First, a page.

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Derive the likelihood of a linear regression model \(y=WX + \epsilon\) if the error distribution is normally distributed around zero (\(\epsilon \sim N(0,\sigma^2)\)).

The likelihood function will be (assume \(N\) observations):

\[ \begin{align} L &= \prod_i^N p(Y_i | X_i; W) = \prod_i^N N(Y_i | WX; \sigma^2) = \prod_i^N \frac{1}{2\pi \sigma^2} \exp(-\frac{1}{2\sigma^2}(y-\mu)^2) \\ logL = LL &= N \log(\frac{1}{2\pi \sigma^2}) - N \frac{1}{2\sigma^2} \sum_i^N (y-\mu)^2) \end{align} \]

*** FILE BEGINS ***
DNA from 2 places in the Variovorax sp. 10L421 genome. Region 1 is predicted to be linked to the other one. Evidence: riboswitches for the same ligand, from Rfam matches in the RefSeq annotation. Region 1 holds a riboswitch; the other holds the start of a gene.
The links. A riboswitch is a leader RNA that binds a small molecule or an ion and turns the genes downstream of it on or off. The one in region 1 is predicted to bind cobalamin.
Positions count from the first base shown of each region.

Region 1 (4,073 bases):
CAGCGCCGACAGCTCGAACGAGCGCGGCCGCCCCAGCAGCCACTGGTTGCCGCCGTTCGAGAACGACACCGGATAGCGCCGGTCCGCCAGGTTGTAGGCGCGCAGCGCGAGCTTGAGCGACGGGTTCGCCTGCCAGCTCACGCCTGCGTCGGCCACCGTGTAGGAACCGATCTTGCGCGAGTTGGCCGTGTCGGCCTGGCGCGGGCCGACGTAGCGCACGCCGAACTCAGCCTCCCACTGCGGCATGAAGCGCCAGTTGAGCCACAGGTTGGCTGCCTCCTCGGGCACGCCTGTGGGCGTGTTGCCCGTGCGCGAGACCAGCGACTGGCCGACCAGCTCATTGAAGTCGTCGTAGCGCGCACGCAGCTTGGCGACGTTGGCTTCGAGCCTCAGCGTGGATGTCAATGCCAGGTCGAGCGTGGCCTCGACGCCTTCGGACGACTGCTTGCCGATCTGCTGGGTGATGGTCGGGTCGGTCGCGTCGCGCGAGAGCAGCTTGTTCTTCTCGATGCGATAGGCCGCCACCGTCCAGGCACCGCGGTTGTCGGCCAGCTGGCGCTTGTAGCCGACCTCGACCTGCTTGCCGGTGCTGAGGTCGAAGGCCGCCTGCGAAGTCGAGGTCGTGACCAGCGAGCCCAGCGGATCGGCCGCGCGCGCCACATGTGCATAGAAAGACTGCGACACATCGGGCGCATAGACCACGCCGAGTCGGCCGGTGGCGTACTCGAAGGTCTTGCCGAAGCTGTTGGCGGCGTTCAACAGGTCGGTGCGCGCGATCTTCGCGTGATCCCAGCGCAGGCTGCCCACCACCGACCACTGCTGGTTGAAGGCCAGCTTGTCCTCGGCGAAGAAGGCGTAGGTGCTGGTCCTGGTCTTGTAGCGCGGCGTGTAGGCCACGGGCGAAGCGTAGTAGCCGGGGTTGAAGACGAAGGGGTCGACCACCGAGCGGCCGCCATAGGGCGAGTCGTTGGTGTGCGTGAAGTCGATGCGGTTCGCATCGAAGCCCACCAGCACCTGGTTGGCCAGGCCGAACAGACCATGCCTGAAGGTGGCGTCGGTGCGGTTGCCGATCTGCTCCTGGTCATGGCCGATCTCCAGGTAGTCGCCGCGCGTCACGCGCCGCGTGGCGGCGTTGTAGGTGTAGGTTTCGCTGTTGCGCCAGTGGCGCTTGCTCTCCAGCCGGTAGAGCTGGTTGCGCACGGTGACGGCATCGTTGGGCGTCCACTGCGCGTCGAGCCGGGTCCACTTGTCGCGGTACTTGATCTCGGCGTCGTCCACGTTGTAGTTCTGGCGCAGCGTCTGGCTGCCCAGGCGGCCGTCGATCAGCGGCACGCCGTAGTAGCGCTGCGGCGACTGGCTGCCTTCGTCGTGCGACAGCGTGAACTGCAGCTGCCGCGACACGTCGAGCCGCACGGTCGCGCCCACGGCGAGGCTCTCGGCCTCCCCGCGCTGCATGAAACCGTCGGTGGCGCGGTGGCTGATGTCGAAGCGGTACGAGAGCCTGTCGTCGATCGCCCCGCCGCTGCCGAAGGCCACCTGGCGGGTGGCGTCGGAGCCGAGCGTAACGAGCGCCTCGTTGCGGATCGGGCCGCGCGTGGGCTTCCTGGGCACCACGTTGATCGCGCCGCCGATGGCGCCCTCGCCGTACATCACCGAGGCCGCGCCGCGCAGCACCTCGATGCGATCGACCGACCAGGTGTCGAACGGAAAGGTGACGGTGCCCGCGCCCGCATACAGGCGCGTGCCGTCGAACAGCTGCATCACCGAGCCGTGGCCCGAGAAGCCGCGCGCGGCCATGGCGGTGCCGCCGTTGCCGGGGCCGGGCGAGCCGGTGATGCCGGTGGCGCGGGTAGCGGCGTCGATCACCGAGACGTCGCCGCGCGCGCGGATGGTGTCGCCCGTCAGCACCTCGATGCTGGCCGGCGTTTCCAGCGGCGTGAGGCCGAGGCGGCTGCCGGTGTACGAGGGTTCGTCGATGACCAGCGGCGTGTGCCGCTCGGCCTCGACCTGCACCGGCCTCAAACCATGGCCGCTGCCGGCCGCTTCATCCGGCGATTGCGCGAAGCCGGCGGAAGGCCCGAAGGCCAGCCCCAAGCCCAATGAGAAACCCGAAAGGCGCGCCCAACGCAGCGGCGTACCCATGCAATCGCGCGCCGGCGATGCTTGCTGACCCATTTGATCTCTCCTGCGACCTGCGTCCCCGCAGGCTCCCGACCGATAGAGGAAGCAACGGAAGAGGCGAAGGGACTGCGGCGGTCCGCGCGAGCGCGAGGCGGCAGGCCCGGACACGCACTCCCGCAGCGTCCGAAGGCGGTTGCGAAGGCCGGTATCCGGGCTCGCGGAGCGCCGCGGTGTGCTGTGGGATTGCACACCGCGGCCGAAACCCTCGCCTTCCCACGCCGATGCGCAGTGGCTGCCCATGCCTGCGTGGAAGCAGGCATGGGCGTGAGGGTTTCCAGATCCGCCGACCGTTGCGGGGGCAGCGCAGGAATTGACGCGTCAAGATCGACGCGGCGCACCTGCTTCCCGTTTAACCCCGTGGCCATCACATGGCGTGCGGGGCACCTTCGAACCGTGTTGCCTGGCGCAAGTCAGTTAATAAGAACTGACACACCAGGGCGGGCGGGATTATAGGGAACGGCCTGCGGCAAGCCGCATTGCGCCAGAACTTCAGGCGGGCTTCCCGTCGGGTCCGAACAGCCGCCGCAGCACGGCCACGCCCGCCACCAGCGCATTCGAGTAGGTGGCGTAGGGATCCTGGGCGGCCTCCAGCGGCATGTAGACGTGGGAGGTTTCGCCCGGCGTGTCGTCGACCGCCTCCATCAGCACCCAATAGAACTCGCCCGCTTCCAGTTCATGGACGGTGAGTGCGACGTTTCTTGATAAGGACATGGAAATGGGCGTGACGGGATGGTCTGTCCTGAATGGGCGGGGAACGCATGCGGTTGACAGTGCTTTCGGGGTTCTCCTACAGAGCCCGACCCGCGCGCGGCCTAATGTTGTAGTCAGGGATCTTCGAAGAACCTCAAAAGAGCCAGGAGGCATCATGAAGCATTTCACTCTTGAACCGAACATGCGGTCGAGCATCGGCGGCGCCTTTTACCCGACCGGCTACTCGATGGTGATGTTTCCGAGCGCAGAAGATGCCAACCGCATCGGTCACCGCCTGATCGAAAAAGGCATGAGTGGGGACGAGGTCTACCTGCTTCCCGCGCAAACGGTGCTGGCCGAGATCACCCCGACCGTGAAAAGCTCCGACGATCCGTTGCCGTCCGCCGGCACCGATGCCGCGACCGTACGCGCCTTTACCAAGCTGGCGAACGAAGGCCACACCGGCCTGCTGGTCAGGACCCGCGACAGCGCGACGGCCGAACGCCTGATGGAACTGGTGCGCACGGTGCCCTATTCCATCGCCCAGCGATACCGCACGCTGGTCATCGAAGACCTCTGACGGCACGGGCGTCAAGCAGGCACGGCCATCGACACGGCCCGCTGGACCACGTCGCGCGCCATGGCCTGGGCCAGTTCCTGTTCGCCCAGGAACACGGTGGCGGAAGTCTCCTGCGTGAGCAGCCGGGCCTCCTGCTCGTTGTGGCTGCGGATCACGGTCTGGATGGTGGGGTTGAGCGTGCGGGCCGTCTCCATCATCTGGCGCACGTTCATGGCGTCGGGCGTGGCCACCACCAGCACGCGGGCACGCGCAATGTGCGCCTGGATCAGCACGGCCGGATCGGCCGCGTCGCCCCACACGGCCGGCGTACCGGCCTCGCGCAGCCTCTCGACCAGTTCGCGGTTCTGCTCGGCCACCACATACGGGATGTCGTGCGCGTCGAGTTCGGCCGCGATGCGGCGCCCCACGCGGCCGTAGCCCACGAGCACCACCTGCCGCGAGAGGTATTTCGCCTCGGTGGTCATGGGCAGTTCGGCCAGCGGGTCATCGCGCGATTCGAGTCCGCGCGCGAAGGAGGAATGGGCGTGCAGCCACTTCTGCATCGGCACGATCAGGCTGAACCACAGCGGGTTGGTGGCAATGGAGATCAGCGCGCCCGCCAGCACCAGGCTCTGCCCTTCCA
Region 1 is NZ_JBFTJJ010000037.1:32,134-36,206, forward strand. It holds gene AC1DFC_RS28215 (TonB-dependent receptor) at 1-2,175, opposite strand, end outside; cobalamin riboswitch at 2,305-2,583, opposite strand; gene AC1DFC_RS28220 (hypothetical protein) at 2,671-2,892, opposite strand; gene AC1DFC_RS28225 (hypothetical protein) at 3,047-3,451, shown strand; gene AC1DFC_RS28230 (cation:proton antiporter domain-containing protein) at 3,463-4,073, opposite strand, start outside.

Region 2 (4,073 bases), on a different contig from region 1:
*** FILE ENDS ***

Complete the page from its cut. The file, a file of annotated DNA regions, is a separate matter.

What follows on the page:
We can replace \(\mu = WX\) since the error has zero mean. Typically we want to minimize the negative log-likelihood, hence:

\[ -LL = NLL = N \frac{1}{2\sigma^2} \sum_i^N (y-WX)^2) + \text{constant} \propto \sum_i^N (y-WX)^2) \]

Linear regression, Likelihood function, Formula derivation

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